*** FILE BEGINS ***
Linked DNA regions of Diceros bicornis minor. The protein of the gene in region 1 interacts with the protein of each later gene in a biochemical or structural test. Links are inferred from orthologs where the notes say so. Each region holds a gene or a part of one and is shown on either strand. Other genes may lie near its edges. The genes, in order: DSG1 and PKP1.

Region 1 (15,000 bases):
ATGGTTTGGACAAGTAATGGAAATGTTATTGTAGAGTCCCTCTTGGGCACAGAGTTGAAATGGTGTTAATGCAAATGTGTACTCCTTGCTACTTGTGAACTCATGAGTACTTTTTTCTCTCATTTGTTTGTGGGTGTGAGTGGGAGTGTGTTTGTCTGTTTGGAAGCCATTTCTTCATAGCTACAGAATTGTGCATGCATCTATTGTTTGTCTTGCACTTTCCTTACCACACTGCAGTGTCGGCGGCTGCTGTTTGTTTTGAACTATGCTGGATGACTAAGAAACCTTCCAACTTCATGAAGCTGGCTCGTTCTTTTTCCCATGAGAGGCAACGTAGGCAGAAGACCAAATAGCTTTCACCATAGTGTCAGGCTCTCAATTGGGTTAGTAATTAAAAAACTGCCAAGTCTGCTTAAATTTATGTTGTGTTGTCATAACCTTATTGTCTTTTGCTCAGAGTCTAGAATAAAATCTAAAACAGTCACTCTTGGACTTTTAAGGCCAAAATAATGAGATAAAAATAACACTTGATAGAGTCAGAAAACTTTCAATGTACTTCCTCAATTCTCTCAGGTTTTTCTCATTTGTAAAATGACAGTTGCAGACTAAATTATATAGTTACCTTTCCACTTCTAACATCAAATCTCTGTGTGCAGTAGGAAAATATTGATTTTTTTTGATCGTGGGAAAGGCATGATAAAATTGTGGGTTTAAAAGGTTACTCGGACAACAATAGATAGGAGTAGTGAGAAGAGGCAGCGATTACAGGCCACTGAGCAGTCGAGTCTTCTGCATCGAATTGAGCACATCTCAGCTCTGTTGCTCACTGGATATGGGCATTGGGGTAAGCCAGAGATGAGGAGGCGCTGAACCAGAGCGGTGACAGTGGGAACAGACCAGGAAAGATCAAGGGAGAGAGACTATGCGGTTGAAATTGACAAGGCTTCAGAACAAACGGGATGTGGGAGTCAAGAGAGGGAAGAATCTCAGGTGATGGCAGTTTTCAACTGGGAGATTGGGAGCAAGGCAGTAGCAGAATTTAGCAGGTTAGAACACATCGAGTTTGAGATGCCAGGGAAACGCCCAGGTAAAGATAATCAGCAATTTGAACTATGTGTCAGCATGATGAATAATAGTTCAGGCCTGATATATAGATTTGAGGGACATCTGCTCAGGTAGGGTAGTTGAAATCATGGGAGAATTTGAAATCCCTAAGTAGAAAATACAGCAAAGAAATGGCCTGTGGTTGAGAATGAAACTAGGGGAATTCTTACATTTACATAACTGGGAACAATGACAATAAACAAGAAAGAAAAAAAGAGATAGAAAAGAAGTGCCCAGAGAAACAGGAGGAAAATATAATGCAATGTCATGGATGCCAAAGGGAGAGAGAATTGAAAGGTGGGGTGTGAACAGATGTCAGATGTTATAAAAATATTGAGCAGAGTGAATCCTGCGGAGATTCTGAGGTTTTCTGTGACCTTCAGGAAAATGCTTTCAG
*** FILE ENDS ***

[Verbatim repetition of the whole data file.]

Linked DNA regions of Diceros bicornis minor. The protein of the gene in region 1 interacts with the protein of each later gene in a biochemical or structural test. Links are inferred from orthologs where the notes say so. Each region holds a gene or a part of one and is shown on either strand. Other genes may lie near its edges. The genes, in order: DSG1 and PKP1.

Region 1 (15,000 bases):
ATGGTTTGGACAAGTAATGGAAATGTTATTGTAGAGTCCCTCTTGGGCACAGAGTTGAAATGGTGTTAATGCAAATGTGTACTCCTTGCTACTTGTGAACTCATGAGTACTTTTTTCTCTCATTTGTTTGTGGGTGTGAGTGGGAGTGTGTTTGTCTGTTTGGAAGCCATTTCTTCATAGCTACAGAATTGTGCATGCATCTATTGTTTGTCTTGCACTTTCCTTACCACACTGCAGTGTCGGCGGCTGCTGTTTGTTTTGAACTATGCTGGATGACTAAGAAACCTTCCAACTTCATGAAGCTGGCTCGTTCTTTTTCCCATGAGAGGCAACGTAGGCAGAAGACCAAATAGCTTTCACCATAGTGTCAGGCTCTCAATTGGGTTAGTAATTAAAAAACTGCCAAGTCTGCTTAAATTTATGTTGTGTTGTCATAACCTTATTGTCTTTTGCTCAGAGTCTAGAATAAAATCTAAAACAGTCACTCTTGGACTTTTAAGGCCAAAATAATGAGATAAAAATAACACTTGATAGAGTCAGAAAACTTTCAATGTACTTCCTCAATTCTCTCAGGTTTTTCTCATTTGTAAAATGACAGTTGCAGACTAAATTATATAGTTACCTTTCCACTTCTAACATCAAATCTCTGTGTGCAGTAGGAAAATATTGATTTTTTTTGATCGTGGGAAAGGCATGATAAAATTGTGGGTTTAAAAGGTTACTCGGACAACAATAGATAGGAGTAGTGAGAAGAGGCAGCGATTACAGGCCACTGAGCAGTCGAGTCTTCTGCATCGAATTGAGCACATCTCAGCTCTGTTGCTCACTGGATATGGGCATTGGGGTAAGCCAGAGATGAGGAGGCGCTGAACCAGAGCGGTGACAGTGGGAACAGACCAGGAAAGATCAAGGGAGAGAGACTATGCGGTTGAAATTGACAAGGCTTCAGAACAAACGGGATGTGGGAGTCAAGAGAGGGAAGAATCTCAGGTGATGGCAGTTTTCAACTGGGAGATTGGGAGCAAGGCAGTAGCAGAATTTAGCAGGTTAGAACACATCGAGTTTGAGATGCCAGGGAAACGCCCAGGTAAAGATAATCAGCAATTTGAACTATGTGTCAGCATGATGAATAATAGTTCAGGCCTGATATATAGATTTGAGGGACATCTGCTCAGGTAGGGTAGTTGAAATCATGGGAGAATTTGAAATCCCTAAGTAGAAAATACAGCAAAGAAATGGCCTGTGGTTGAGAATGAAACTAGGGGAATTCTTACATTTACATAACTGGGAACAATGACAATAAACAAGAAAGAAAAAAAGAGATAGAAAAGAAGTGCCCAGAGAAACAGGAGGAAAATATAATGCAATGTCATGGATGCCAAAGGGAGAGAGAATTGAAAGGTGGGGTGTGAACAGATGTCAGATGTTATAAAAATATTGAGCAGAGTGAATCCTGCGGAGATTCTGAGGTTTTCTGTGACCTTCAGGAAAATGCTTTCAG